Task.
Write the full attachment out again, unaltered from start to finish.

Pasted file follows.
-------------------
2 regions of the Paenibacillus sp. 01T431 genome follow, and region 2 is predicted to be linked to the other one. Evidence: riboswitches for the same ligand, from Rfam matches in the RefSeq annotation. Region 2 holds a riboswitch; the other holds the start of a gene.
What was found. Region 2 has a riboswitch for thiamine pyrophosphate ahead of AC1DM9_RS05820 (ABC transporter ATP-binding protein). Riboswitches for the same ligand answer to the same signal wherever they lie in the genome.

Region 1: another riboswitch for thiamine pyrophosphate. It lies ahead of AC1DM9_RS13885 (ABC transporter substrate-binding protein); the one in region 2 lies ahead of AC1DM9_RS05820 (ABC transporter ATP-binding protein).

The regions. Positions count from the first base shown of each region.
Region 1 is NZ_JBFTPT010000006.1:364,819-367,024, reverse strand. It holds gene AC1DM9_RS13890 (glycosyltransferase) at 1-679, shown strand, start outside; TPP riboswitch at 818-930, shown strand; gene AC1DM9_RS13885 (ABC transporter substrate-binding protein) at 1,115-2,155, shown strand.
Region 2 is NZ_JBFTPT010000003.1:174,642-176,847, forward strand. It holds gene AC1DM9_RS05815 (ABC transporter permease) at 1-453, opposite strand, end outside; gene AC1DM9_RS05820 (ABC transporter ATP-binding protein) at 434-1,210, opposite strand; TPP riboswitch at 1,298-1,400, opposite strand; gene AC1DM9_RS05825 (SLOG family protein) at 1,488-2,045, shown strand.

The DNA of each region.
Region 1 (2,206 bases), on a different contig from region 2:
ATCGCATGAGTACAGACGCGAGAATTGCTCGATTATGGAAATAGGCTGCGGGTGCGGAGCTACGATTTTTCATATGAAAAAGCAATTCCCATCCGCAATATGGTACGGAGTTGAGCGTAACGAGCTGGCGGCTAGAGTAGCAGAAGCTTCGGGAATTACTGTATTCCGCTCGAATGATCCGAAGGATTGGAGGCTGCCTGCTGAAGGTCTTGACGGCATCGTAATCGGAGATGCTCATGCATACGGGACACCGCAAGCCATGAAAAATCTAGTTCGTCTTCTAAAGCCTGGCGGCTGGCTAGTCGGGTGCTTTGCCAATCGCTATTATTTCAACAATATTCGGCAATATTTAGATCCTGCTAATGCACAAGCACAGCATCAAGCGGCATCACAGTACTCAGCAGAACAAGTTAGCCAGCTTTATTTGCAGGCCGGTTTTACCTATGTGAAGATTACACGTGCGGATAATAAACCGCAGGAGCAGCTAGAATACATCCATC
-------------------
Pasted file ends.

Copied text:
2 regions of the Paenibacillus sp. 01T431 genome follow, and region 2 is predicted to be linked to the other one. Evidence: riboswitches for the same ligand, from Rfam matches in the RefSeq annotation. Region 2 holds a riboswitch; the other holds the start of a gene.
What was found. Region 2 has a riboswitch for thiamine pyrophosphate ahead of AC1DM9_RS05820 (ABC transporter ATP-binding protein). Riboswitches for the same ligand answer to the same signal wherever they lie in the genome.

Region 1: another riboswitch for thiamine pyrophosphate. It lies ahead of AC1DM9_RS13885 (ABC transporter substrate-binding protein); the one in region 2 lies ahead of AC1DM9_RS05820 (ABC transporter ATP-binding protein).

The regions. Positions count from the first base shown of each region.
Region 1 is NZ_JBFTPT010000006.1:364,819-367,024, reverse strand. It holds gene AC1DM9_RS13890 (glycosyltransferase) at 1-679, shown strand, start outside; TPP riboswitch at 818-930, shown strand; gene AC1DM9_RS13885 (ABC transporter substrate-binding protein) at 1,115-2,155, shown strand.
Region 2 is NZ_JBFTPT010000003.1:174,642-176,847, forward strand. It holds gene AC1DM9_RS05815 (ABC transporter permease) at 1-453, opposite strand, end outside; gene AC1DM9_RS05820 (ABC transporter ATP-binding protein) at 434-1,210, opposite strand; TPP riboswitch at 1,298-1,400, opposite strand; gene AC1DM9_RS05825 (SLOG family protein) at 1,488-2,045, shown strand.

The DNA of each region.
Region 1 (2,206 bases), on a different contig from region 2:
ATCGCATGAGTACAGACGCGAGAATTGCTCGATTATGGAAATAGGCTGCGGGTGCGGAGCTACGATTTTTCATATGAAAAAGCAATTCCCATCCGCAATATGGTACGGAGTTGAGCGTAACGAGCTGGCGGCTAGAGTAGCAGAAGCTTCGGGAATTACTGTATTCCGCTCGAATGATCCGAAGGATTGGAGGCTGCCTGCTGAAGGTCTTGACGGCATCGTAATCGGAGATGCTCATGCATACGGGACACCGCAAGCCATGAAAAATCTAGTTCGTCTTCTAAAGCCTGGCGGCTGGCTAGTCGGGTGCTTTGCCAATCGCTATTATTTCAACAATATTCGGCAATATTTAGATCCTGCTAATGCACAAGCACAGCATCAAGCGGCATCACAGTACTCAGCAGAACAAGTTAGCCAGCTTTATTTGCAGGCCGGTTTTACCTATGTGAAGATTACACGTGCGGATAATAAACCGCAGGAGCAGCTAGAATACATCCATC